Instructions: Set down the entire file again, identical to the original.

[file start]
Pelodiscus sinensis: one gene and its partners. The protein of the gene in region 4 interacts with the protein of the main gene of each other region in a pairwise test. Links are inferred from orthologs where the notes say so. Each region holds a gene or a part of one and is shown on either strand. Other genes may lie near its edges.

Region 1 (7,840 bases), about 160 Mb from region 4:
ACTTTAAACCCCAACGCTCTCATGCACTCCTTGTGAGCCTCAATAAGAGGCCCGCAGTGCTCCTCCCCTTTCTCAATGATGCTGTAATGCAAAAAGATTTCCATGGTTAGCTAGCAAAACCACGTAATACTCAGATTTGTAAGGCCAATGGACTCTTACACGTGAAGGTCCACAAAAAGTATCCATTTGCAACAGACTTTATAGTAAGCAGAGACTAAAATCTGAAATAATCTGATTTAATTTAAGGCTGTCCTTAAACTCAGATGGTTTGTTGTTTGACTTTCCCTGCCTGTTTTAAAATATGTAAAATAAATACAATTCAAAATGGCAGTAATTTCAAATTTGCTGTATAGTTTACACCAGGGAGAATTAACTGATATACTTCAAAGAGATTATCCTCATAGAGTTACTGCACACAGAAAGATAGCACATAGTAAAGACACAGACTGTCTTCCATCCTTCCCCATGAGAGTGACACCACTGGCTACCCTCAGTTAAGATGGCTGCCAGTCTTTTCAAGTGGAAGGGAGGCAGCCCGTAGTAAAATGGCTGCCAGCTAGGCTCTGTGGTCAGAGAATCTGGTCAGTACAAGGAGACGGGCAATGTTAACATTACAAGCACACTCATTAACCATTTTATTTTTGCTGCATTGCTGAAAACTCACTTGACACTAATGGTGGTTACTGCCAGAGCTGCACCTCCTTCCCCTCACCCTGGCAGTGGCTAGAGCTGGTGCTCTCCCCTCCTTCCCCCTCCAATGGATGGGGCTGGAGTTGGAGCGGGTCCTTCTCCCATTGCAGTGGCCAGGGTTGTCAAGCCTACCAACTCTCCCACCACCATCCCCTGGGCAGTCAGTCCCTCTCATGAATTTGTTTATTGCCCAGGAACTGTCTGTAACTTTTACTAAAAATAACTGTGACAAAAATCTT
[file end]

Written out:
Pelodiscus sinensis: one gene and its partners. The protein of the gene in region 4 interacts with the protein of the main gene of each other region in a pairwise test. Links are inferred from orthologs where the notes say so. Each region holds a gene or a part of one and is shown on either strand. Other genes may lie near its edges.

Region 1 (7,840 bases), about 160 Mb from region 4:
ACTTTAAACCCCAACGCTCTCATGCACTCCTTGTGAGCCTCAATAAGAGGCCCGCAGTGCTCCTCCCCTTTCTCAATGATGCTGTAATGCAAAAAGATTTCCATGGTTAGCTAGCAAAACCACGTAATACTCAGATTTGTAAGGCCAATGGACTCTTACACGTGAAGGTCCACAAAAAGTATCCATTTGCAACAGACTTTATAGTAAGCAGAGACTAAAATCTGAAATAATCTGATTTAATTTAAGGCTGTCCTTAAACTCAGATGGTTTGTTGTTTGACTTTCCCTGCCTGTTTTAAAATATGTAAAATAAATACAATTCAAAATGGCAGTAATTTCAAATTTGCTGTATAGTTTACACCAGGGAGAATTAACTGATATACTTCAAAGAGATTATCCTCATAGAGTTACTGCACACAGAAAGATAGCACATAGTAAAGACACAGACTGTCTTCCATCCTTCCCCATGAGAGTGACACCACTGGCTACCCTCAGTTAAGATGGCTGCCAGTCTTTTCAAGTGGAAGGGAGGCAGCCCGTAGTAAAATGGCTGCCAGCTAGGCTCTGTGGTCAGAGAATCTGGTCAGTACAAGGAGACGGGCAATGTTAACATTACAAGCACACTCATTAACCATTTTATTTTTGCTGCATTGCTGAAAACTCACTTGACACTAATGGTGGTTACTGCCAGAGCTGCACCTCCTTCCCCTCACCCTGGCAGTGGCTAGAGCTGGTGCTCTCCCCTCCTTCCCCCTCCAATGGATGGGGCTGGAGTTGGAGCGGGTCCTTCTCCCATTGCAGTGGCCAGGGTTGTCAAGCCTACCAACTCTCCCACCACCATCCCCTGGGCAGTCAGTCCCTCTCATGAATTTGTTTATTGCCCAGGAACTGTCTGTAACTTTTACTAAAAATAACTGTGACAAAAATCTT